Blog Archive

Open Source Bridge: Day 2, Wed, June 21

Welcome to Day 2 of Open Source Bridge 2017!

If this is your first day at Bridge, registration begins at 8am, with coffee and tea on hand. At 9am, keynoter Walé Ogundipé will be talking developer shibboleths in the Sanctuary. Wednesday is another full day, so check out the schedule and bookmark your favorite sessions!

Our venue is the Eliot Center on 1226 SW Salmon St, with the main entrance in between SW 12th and SW 13th. If you’d like to post about the event on social media, our hashtag is #osb17 and you can tweet at us via @osbridge.


Citizenship Award:

Every year, we recognize an outstanding attendee at Open Source Bridge. Is there someone who’s improved your experience at OSB? Is there someone whose open source contributions you want to say thank you for? We’d love your nominations before 6pm tomorrow!

Read More »

Open Source Bridge: Day 1, Tues, June 20

Open Source Bridge 2017 week starts tomorrow and we can’t wait to see you!

Our venue is the Eliot Center on 1226 SW Salmon St, with the main entrance in between SW 12th and SW 13th. If you’d like to post about the event on social media, our hashtag is #osb17 and you can tweet at us via @osbridge.

Registration begins bright and early at 8am, with coffee and tea available. At 9am, you won’t want to miss Nicole Sanchez‘s keynote on tech reform in the Sanctuary. We have a jam-packed schedule, so be sure to look through and make a note of your favorite sessions!

Getting here:

  • If you’re coming by car, there are two parking lots right next to the Eliot Center. The one on SW Salmon is $12.50 for all day parking while the one on SW 12th is $18. There’s also 2 hour and 5 hour street parking around the venue.
  • If you’re coming by public transportation, the closest stops are Galleria/SW 10th for MAX and Salmon or Main St for bus. Trimet has a trip planner that can give you more specific directions.
  • If you’re coming by bike, there are three racks in front of the Eliot Center.
  • Accessibility: curb cutouts are on the corners of SW 12th and SW Salmon. Sadly, there isn’t one directly in front of the Eliot Center entrance. There are accessibility pathways/lanes on the first floor that we ask folks to leave clear, so that everyone can easily get to entrances/bathrooms/elevators.


  • Wifi: We will be using the in-house wifi this year and bandwidth may be limited, so we ask that you be mindful with internet usage. If you need a backup plan for internet, Case Study Coffee and Heart Coffee Roasters are two nearby (0.2mi) cafes with wifi available.
  • As a reminder, we have a Code of Conduct and Recording Policy in place at Open Source Bridge. Please review them in advance and make a note of what color lanyards people are wearing, as that will indicate their preference for being photographed and recorded.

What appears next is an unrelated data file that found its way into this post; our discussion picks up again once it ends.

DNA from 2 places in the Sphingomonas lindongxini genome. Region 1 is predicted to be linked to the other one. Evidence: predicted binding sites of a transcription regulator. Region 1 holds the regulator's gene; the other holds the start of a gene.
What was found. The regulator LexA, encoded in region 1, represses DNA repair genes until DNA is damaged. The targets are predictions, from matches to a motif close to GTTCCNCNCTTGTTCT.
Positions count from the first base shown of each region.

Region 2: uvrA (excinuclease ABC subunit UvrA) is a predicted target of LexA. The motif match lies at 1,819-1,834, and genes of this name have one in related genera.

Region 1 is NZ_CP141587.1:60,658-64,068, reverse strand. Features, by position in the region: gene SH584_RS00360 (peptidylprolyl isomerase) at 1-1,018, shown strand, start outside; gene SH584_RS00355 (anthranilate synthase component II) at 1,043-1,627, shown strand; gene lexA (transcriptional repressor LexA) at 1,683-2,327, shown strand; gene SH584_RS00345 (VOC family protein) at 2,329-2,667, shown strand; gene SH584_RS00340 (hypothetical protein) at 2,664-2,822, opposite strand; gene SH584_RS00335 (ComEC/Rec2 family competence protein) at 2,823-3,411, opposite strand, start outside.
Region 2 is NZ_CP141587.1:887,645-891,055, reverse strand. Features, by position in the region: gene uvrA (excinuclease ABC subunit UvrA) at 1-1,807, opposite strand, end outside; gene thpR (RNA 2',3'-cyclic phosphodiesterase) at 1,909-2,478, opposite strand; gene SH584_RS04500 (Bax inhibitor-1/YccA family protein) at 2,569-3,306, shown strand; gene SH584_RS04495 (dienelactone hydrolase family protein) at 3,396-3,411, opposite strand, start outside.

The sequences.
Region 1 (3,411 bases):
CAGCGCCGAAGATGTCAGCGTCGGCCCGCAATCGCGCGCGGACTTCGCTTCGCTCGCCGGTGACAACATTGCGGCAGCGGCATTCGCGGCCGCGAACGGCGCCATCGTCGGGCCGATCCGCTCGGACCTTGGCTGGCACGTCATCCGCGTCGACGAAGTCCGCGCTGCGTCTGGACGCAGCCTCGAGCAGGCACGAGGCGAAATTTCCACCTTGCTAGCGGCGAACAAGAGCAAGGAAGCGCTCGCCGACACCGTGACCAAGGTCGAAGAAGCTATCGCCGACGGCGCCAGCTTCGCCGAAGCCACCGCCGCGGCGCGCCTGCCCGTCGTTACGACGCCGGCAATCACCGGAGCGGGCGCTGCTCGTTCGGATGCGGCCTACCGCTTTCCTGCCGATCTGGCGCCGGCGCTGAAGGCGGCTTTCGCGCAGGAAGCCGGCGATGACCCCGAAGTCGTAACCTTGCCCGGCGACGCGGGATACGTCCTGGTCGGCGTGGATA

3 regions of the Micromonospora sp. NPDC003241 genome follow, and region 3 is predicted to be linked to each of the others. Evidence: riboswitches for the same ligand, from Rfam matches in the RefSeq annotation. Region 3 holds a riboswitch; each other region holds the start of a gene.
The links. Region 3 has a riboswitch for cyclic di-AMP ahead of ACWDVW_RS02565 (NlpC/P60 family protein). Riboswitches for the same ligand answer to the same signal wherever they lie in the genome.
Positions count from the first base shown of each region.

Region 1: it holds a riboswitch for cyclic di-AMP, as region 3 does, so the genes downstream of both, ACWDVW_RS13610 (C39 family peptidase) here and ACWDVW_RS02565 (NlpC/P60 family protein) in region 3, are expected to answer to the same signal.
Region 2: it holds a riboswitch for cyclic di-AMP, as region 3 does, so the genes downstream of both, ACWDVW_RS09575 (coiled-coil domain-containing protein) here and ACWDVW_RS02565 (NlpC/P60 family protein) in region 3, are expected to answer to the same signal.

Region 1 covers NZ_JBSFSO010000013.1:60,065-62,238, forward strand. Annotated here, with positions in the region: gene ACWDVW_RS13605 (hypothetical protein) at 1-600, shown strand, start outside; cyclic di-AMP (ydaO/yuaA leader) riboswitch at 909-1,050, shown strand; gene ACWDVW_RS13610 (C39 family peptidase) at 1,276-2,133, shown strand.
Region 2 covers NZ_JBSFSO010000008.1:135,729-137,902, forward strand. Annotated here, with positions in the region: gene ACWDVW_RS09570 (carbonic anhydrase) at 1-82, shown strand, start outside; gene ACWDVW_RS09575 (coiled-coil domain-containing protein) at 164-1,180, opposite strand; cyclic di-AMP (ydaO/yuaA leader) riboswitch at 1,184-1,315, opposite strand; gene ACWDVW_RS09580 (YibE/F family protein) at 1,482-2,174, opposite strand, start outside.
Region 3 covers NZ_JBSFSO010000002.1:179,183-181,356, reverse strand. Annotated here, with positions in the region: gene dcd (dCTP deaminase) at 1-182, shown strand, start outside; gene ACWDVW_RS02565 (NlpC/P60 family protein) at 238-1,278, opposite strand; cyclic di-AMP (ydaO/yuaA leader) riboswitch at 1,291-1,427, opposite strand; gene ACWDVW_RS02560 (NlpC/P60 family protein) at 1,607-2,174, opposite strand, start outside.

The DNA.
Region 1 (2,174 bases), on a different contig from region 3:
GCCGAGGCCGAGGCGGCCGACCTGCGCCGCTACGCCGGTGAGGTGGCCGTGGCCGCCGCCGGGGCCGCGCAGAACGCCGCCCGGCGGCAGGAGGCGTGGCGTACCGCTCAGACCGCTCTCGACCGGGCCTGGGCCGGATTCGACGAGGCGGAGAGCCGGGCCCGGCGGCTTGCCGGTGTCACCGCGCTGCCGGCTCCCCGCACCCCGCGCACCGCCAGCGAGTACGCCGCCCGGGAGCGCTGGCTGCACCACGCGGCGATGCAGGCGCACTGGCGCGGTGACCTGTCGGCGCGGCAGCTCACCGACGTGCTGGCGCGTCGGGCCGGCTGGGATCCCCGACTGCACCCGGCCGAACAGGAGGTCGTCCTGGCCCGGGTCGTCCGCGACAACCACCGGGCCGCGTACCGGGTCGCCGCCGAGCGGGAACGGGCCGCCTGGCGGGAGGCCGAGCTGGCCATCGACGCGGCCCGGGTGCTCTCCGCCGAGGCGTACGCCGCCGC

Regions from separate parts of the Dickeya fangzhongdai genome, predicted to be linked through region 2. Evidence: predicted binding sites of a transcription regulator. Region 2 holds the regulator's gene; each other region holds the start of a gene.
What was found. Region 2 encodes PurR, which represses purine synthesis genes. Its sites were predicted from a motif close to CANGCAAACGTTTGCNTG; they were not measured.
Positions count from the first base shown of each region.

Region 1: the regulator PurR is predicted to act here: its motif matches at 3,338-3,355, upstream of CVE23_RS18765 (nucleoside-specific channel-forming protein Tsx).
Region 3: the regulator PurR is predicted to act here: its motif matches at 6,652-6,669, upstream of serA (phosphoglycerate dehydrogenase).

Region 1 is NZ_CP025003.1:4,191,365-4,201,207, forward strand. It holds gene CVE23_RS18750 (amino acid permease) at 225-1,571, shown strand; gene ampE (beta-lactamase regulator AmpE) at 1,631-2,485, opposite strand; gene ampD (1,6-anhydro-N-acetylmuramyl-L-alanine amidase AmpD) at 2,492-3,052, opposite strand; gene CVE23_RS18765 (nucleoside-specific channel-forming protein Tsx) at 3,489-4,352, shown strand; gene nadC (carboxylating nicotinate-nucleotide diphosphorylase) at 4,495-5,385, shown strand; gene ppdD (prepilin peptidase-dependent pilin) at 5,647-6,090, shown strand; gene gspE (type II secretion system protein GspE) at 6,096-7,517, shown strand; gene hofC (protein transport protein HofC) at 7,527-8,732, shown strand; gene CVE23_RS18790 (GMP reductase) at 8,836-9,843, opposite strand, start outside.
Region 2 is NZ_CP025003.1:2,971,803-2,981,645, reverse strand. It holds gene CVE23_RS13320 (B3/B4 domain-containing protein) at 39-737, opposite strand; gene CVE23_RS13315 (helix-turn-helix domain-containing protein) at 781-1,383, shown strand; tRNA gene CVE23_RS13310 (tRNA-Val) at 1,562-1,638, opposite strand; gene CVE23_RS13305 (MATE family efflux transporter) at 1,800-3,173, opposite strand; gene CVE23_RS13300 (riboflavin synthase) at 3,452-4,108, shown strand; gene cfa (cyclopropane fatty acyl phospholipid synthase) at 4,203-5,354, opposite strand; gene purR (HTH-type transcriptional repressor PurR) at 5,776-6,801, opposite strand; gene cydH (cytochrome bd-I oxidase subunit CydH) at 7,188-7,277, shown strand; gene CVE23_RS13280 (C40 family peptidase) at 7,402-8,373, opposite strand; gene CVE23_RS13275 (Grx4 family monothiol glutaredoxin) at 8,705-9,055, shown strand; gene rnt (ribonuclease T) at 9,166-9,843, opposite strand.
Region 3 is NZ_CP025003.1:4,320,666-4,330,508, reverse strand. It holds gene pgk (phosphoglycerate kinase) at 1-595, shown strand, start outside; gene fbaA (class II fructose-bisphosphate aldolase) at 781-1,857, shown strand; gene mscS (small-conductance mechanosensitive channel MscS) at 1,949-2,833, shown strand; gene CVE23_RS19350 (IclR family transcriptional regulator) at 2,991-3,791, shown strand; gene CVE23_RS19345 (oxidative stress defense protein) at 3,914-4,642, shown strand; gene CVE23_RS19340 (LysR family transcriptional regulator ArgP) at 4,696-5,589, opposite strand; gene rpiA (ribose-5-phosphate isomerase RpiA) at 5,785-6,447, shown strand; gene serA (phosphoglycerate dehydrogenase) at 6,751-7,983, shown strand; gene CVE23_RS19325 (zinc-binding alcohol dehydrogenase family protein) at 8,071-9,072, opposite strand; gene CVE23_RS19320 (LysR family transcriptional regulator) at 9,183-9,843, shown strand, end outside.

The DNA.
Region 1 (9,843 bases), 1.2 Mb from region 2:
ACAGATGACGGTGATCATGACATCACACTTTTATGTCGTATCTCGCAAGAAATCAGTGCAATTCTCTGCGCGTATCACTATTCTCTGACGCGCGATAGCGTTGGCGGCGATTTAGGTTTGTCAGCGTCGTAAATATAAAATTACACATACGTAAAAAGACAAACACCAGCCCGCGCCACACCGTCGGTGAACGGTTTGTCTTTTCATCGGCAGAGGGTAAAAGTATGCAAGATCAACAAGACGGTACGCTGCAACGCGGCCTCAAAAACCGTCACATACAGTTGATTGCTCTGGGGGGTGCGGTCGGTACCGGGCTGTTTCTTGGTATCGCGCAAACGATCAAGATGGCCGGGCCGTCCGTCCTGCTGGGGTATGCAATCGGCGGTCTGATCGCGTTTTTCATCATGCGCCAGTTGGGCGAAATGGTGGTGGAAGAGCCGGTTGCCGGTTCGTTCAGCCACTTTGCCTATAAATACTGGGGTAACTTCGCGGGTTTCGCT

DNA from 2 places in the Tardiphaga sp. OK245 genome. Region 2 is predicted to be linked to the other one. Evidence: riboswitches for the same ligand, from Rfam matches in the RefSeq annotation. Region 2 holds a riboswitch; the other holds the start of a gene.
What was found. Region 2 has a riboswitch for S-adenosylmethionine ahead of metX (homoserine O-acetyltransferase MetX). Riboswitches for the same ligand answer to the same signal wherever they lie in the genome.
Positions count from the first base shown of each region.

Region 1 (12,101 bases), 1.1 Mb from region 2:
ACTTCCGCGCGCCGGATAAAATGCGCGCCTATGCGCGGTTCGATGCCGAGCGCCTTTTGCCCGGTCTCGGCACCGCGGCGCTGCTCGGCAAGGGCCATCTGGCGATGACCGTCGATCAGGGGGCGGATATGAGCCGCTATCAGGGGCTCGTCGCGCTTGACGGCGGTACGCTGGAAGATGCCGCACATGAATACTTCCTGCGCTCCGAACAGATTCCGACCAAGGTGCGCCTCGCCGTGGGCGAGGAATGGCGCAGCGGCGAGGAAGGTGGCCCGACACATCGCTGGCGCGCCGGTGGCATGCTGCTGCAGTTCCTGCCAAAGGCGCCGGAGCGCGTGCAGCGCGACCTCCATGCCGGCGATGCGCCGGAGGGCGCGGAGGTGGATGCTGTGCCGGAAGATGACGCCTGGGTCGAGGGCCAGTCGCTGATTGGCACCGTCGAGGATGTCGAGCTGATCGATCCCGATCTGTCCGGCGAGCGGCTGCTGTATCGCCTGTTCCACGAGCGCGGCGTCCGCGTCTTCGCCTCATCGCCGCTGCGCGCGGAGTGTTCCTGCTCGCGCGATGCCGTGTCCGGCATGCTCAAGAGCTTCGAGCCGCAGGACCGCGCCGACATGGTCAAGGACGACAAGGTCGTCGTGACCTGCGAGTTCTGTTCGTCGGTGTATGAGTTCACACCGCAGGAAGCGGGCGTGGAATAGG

• Need some assistance? Our volunteers will be sporting gold stickers when they’re on shift as well as yellow staff badges.
  • Need a break or breather? We have a quiet room on the third floor. If you have trouble finding it, just ask a volunteer!
  • We will have childcare available tomorrow and Wednesday in Room A107.
  • All-gender restrooms (multi-stall) are available on the first floor, with a single-occupancy restroom available on the third floor (3A).

In between sessions:

The Hacker Lounge (next to registration) will be open during and after sessions throughout the week. Stop by our Lego table, try out some 3D printing, make a button or two, grab stickers, or collaborate on a project!


  • You’ll have from noon to 1:30pm to find lunch in the area.
  • For those who’d like lunch guides, you’ll meet by the Hacker Lounge (look for the signs) and head over to nearby food cart pods.


After the talks, there will be Bird of Feather sessions and Field Trips starting from 7pm. To create or join one, stop by the Hacker Lounge and look to the whiteboard on your left when you enter!

Get involved:

Open Source Bridge is entirely run by volunteers and we still need some fine folks to help out during the week. If you’ve got some free time, check out our volunteer app and sign up for slots directly.

Thank you, sponsors:

Meet the amazing sponsors who made this year possible. Open Source Bridge’s 2017 patrons are IBM (Gold), AlterConf (Silver), Mozilla (Bronze), ClientJoy (Bronze), Recompiler (Bronze), and LaunchCode (Media)!

We need your help

Over the years, we’ve gotten the greatest show of love for Open Source Bridge! We’re so grateful to work on such an amazingly inclusive conference that celebrates all aspects of open source technology.

A view from above of attendees milling about between talks at Open Source Bridge, a tech conference made for us by us.

In addition to our fantastic Keynotes, new in 2017 is a dedicated Activism Track for the week’s talks and a Community Organizer track addition to our Friday Unconference day. We’re excited to showcase inclusive tech communities — especially in this time of political, cultural, and economic crossroads — that are driving the future of open source projects.